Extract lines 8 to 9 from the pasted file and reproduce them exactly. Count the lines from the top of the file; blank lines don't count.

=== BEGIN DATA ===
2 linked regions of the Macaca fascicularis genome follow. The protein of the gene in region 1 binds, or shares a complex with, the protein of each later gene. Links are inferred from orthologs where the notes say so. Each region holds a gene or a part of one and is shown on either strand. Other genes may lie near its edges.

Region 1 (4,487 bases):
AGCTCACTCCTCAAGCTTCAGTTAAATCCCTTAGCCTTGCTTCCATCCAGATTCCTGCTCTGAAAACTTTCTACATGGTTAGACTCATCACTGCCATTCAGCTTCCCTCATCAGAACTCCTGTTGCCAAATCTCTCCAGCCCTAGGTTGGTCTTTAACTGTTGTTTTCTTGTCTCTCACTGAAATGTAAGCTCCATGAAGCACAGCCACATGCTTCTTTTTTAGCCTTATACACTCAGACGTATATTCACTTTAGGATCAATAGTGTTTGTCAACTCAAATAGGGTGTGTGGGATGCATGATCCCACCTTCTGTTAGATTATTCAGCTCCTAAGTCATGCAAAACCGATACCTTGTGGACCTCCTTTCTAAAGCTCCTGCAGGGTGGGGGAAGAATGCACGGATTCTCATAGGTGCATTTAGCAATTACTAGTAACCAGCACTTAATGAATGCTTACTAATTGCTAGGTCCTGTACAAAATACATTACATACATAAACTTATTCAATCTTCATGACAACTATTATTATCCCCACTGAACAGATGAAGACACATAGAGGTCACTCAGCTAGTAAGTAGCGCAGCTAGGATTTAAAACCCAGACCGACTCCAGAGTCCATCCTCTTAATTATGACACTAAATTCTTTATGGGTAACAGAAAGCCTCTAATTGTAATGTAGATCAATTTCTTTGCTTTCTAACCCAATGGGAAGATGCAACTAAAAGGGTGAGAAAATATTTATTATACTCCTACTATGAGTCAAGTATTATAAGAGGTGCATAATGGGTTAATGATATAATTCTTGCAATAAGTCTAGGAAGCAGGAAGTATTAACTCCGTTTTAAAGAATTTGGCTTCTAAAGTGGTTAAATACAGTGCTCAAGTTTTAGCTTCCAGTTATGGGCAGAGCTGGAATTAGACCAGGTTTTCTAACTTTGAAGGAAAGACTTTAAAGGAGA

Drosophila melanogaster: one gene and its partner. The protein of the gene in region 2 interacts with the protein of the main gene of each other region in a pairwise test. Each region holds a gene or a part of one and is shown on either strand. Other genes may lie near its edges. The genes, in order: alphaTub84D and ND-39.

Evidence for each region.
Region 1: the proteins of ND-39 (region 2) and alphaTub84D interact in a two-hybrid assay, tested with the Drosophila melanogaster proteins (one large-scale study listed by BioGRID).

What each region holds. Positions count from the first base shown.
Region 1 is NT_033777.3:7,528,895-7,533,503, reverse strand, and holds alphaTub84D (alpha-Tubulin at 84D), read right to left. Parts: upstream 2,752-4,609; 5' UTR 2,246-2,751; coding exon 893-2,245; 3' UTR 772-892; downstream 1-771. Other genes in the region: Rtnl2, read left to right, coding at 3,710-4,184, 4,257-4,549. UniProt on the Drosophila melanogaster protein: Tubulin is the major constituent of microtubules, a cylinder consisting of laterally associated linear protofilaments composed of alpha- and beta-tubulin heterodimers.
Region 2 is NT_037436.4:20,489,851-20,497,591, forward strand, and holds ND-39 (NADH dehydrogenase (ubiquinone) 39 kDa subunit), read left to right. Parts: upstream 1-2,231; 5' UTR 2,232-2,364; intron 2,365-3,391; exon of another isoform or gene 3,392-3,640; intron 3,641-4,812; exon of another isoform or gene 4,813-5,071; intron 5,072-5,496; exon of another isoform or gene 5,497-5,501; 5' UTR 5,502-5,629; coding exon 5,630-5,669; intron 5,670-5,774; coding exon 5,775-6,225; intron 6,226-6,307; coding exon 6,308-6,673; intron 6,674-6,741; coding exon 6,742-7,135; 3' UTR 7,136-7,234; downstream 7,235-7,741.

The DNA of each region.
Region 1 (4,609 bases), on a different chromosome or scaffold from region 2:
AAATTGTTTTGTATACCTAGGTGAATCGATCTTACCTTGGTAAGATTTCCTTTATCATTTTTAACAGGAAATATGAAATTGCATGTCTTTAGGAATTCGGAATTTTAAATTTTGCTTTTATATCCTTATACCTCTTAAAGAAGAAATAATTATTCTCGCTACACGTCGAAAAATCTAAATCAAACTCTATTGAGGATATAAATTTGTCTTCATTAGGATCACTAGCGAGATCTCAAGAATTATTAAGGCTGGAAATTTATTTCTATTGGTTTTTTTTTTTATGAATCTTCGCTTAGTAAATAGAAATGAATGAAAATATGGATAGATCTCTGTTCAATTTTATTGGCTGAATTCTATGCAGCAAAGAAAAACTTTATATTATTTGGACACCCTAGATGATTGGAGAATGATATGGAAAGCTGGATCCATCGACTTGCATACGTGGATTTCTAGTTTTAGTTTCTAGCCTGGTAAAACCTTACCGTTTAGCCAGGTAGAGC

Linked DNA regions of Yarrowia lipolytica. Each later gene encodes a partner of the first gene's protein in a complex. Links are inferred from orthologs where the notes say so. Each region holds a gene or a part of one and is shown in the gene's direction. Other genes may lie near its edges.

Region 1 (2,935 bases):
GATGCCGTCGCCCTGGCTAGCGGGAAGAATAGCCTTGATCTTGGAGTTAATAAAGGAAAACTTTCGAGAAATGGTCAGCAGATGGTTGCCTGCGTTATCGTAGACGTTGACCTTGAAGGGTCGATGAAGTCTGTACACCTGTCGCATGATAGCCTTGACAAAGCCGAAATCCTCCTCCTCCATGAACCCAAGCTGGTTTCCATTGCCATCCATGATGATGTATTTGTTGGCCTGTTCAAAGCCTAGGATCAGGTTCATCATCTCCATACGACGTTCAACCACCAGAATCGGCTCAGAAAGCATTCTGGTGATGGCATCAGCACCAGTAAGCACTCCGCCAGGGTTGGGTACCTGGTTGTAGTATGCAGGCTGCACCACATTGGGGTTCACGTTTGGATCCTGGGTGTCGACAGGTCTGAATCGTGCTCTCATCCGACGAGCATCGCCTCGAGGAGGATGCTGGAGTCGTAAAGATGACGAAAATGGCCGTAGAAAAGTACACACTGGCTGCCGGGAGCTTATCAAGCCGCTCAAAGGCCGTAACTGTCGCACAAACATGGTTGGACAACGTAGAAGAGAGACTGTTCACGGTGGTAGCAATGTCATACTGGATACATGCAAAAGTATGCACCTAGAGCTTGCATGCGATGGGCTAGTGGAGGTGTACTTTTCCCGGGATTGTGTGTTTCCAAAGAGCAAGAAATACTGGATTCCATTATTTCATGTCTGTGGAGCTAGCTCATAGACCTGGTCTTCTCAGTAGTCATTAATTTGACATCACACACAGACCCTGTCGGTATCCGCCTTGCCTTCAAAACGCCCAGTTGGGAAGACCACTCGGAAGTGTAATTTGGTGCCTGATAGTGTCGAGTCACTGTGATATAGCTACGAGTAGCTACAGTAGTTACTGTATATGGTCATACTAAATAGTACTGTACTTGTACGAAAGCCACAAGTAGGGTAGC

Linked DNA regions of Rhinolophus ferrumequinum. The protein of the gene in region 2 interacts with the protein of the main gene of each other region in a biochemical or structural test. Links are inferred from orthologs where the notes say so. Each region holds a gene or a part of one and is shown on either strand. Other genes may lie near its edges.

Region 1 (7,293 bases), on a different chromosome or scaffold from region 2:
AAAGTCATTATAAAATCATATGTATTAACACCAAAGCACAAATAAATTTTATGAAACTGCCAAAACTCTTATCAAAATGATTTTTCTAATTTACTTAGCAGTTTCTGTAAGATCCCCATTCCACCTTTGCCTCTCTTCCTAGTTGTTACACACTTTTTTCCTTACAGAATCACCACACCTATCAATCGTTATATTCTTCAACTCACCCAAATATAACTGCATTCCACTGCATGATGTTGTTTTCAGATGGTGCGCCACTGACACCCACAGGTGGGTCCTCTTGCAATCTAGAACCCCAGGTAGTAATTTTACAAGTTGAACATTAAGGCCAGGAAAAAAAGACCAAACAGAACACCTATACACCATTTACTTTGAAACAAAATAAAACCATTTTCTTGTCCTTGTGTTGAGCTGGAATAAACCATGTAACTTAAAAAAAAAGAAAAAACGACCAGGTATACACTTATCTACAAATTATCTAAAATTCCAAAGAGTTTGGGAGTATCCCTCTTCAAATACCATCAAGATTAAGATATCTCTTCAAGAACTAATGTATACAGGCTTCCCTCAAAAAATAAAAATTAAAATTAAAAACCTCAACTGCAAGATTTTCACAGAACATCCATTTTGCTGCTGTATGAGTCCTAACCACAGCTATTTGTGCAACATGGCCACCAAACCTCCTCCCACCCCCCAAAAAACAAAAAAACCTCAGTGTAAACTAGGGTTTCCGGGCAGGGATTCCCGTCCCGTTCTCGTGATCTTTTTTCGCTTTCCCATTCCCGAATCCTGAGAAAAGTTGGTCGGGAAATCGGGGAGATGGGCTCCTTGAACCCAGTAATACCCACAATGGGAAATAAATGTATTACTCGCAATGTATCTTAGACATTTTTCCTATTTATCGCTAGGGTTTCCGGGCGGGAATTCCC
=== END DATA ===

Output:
Region 1 is NT_033777.3:7,528,895-7,533,503, reverse strand, and holds alphaTub84D (alpha-Tubulin at 84D), read right to left. Parts: upstream 2,752-4,609; 5' UTR 2,246-2,751; coding exon 893-2,245; 3' UTR 772-892; downstream 1-771. Other genes in the region: Rtnl2, read left to right, coding at 3,710-4,184, 4,257-4,549. UniProt on the Drosophila melanogaster protein: Tubulin is the major constituent of microtubules, a cylinder consisting of laterally associated linear protofilaments composed of alpha- and beta-tubulin heterodimers.
Region 2 is NT_037436.4:20,489,851-20,497,591, forward strand, and holds ND-39 (NADH dehydrogenase (ubiquinone) 39 kDa subunit), read left to right. Parts: upstream 1-2,231; 5' UTR 2,232-2,364; intron 2,365-3,391; exon of another isoform or gene 3,392-3,640; intron 3,641-4,812; exon of another isoform or gene 4,813-5,071; intron 5,072-5,496; exon of another isoform or gene 5,497-5,501; 5' UTR 5,502-5,629; coding exon 5,630-5,669; intron 5,670-5,774; coding exon 5,775-6,225; intron 6,226-6,307; coding exon 6,308-6,673; intron 6,674-6,741; coding exon 6,742-7,135; 3' UTR 7,136-7,234; downstream 7,235-7,741.